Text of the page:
It all looked very promising indeed for him when he scored a touchdown on first drive.

But then a bit of a reality check for him as he would throw two interceptions, including a pick six on this day.

Rather mixed.

Including some more key storylines now. During this League's opening weekend, CNN SPORTS' Andy Scholes.


ANDY SCHOLES, CNN SPORTS: Well, Patrick, the continued fight for social justice is a big part of the NFL's opening week.

And as a part of opening week, the League is playing both the black national anthem which is the song "Lift Every Voice and Sing," and the national anthem, the "Star Spangled Banner," before every game.

And on Sunday afternoon, the teams really were split on how they were handling it.

Eight different teams on Sunday afternoon decided to stay back in the locker room for both anthems while another 16 teams were on the field. Many players were seen taking a knee, raising a fist with some locking arms.

Now here in Jacksonville, the Jaguars remained in the back, in the locker room while the anthems were played while the Colts were out on the field locking arms together with just one person, head coach, Frank Wright, taking a knee.

And in Atlanta meanwhile, quarterbacks Matt Ryan and Russell Wilson speaking before the game. And they decided after kickoff that both teams would take a knee right there on the field to protest social injustice. Now in Minnesota, the Vikings honoring George Floyd before the game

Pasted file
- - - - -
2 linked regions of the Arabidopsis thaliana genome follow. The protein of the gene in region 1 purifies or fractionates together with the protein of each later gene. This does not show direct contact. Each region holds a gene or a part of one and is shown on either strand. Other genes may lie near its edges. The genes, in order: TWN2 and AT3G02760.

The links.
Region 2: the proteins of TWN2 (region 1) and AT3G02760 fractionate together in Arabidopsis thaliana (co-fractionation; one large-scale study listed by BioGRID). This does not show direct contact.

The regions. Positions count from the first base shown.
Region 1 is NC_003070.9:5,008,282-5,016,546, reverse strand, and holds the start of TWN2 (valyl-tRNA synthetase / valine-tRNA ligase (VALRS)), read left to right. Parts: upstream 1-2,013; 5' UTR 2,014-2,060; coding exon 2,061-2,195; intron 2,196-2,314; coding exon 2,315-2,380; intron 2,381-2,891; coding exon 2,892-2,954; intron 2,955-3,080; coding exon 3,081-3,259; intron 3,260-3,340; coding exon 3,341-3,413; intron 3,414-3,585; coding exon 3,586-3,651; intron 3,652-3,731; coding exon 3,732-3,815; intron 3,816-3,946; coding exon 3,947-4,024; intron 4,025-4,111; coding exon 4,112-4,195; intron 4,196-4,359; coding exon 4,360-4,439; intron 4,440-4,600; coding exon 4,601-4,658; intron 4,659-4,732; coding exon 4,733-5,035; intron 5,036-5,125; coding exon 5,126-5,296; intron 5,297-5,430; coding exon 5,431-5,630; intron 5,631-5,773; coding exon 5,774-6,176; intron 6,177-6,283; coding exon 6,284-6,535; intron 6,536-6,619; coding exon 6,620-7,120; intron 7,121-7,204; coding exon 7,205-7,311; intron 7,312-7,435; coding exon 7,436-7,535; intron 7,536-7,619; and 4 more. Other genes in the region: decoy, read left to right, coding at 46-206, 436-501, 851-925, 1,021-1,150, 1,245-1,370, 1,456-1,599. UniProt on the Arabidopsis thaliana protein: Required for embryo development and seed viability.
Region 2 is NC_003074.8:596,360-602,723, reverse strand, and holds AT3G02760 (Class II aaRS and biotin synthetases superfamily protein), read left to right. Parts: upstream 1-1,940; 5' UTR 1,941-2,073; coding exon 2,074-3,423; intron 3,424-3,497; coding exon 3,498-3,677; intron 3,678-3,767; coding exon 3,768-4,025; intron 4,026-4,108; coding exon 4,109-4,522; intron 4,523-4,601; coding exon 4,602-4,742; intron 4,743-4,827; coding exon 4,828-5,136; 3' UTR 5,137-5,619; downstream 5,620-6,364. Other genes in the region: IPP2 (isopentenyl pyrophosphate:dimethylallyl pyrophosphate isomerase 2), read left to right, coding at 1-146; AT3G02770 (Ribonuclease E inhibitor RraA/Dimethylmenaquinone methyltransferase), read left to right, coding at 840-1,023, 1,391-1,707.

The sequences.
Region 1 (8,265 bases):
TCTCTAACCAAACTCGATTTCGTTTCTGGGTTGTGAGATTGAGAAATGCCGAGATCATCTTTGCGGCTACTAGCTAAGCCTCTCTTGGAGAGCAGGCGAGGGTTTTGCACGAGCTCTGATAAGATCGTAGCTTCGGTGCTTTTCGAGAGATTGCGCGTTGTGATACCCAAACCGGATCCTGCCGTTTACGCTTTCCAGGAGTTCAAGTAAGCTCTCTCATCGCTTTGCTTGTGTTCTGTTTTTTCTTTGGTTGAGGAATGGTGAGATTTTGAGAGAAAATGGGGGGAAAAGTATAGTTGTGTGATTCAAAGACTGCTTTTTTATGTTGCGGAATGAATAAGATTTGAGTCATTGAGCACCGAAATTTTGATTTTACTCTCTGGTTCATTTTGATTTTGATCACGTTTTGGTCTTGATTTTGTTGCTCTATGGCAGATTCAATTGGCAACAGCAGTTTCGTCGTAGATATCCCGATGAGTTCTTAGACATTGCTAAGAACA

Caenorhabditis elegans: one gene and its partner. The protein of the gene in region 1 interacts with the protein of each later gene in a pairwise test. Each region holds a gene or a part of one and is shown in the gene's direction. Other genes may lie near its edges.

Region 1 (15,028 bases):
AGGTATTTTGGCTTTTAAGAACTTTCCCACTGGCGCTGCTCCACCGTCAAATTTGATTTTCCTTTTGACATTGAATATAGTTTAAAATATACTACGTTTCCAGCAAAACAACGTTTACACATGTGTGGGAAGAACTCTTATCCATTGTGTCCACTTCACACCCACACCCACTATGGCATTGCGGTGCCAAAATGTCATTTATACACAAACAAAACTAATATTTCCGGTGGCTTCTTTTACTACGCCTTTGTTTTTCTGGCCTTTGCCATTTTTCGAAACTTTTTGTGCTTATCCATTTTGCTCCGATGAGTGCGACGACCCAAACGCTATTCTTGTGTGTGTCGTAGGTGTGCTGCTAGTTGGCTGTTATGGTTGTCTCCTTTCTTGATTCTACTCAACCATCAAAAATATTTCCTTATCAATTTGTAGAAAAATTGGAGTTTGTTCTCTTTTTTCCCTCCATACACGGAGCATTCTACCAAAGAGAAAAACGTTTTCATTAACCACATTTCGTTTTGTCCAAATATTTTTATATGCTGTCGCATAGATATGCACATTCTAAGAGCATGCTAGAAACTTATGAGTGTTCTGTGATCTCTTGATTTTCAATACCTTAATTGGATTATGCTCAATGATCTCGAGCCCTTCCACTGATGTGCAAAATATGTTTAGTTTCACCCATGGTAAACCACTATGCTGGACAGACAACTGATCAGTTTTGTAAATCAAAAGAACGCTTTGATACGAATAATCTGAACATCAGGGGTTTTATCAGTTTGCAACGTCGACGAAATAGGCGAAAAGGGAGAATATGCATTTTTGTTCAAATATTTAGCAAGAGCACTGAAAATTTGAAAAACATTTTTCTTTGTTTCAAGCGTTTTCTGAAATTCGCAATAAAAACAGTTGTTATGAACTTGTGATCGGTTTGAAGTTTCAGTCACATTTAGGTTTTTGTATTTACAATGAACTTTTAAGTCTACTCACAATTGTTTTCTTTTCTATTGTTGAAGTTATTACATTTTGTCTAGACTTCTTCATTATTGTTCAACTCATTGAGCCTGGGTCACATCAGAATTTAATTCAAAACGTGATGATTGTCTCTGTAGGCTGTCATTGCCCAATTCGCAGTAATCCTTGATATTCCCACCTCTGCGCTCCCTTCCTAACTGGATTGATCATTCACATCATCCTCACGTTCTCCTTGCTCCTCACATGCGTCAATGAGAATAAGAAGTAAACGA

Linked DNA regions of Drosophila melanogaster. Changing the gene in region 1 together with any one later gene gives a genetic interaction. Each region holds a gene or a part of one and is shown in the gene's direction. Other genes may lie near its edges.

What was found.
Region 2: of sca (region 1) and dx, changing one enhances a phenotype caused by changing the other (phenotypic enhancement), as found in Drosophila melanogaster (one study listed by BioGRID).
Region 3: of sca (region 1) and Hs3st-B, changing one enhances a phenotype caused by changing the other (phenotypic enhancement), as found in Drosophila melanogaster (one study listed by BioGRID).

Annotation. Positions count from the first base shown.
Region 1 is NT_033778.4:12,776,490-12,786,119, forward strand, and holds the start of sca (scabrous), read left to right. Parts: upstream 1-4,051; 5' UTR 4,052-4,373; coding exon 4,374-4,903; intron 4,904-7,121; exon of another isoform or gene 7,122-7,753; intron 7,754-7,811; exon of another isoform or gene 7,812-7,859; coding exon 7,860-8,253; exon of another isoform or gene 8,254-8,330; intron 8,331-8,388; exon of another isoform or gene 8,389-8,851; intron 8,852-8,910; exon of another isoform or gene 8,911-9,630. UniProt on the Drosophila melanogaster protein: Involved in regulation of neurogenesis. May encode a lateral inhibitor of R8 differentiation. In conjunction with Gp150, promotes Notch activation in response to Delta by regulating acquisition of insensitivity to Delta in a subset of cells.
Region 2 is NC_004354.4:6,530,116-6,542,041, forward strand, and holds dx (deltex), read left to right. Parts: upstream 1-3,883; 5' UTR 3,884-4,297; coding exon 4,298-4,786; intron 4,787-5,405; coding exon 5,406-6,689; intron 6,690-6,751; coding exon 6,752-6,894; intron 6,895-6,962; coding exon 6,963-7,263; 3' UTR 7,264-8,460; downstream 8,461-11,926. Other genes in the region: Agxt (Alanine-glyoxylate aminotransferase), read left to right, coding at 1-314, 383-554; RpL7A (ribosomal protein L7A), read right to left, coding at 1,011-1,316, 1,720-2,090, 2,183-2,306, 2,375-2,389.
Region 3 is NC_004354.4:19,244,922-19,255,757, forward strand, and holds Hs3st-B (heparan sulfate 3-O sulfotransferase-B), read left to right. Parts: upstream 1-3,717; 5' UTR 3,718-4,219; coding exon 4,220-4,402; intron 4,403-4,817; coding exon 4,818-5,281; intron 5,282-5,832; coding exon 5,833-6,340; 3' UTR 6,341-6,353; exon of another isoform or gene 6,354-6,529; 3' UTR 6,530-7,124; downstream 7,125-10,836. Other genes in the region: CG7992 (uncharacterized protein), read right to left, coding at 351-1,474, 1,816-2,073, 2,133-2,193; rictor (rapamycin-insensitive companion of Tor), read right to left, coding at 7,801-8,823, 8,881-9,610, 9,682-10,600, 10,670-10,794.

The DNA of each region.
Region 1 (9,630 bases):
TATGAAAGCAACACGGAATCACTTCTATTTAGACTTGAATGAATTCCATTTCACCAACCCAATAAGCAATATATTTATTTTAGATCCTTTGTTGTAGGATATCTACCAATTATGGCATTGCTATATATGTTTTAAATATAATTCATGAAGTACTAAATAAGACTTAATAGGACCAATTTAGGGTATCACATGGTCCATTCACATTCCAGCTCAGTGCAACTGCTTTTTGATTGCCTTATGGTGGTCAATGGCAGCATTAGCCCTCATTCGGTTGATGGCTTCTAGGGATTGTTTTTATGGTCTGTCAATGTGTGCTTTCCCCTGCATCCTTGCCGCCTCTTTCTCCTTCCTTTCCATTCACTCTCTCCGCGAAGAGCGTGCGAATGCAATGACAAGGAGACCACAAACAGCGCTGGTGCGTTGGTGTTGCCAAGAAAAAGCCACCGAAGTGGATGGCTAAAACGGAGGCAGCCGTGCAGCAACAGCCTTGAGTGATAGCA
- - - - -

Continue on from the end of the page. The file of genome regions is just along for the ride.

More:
with a video tribute. Floyd was killed by Minneapolis police in May sparking protests across the country.

And his family was on hand at the game and they did not blow the Vikings horn like they always do before the game in honor of Floyd.

Now the game here in Jacksonville was the only one on Sunday in the NFL to allow fans in the stand. They had just over 14,000 come to the game between the Jaguars and the Colts.

If you came to the game you had to wear a mask. You could only take it off if you were eating or drinking. And the fans were sitting in different pods, sections of two, four and six around the stadium to keep a social distance.

We talked to some of those fans. They said they felt like it was like it was safe inside and that they thought the protocols were working.

We've got two more games this NFL opening week on Monday night to wrap it up.

You've got the Broncos hosting the Titans and the New York Giants hosting the Pittsburgh Stealers, Patrick.

Both of those games will once again be played without fans.


SNELL: Andy, we thank you. We just want to leave you with this really powerful image from our top story this Monday.

Two close friends battling it out as Austria's Dominic Thiem becomes the man born in the 1990s to win a Grand Slam title.

Thanks for watching. Stay with CNN.



DR. BRIAN HAINLINE, NCAA CHIEF MEDICAL OFFICER: We are moving into very troubled waters right now. It's a very narrow path to get ball sports right.

UNIDENTIFIED FEMALE: That's the latest message from the collegiate sports' top doctor when it comes to the pandemic.

So what does that mean for parents and athletes? According to the Centers for Disease Control & Prevention there are still ways to play safely first.

First, if you're sick, stay home. Wash your hands frequently before, during and after practices and games.

Stay six feet apart. Wear a mask if possible. Bring your own equipment.

The CDC has also put out recommendations for the lowest to highest risk activities for student athletes.

The risk is lower when kids build skills at home or practice with some teammates. But it increases when young athletes compete with other teams in their area or travel to large competitions.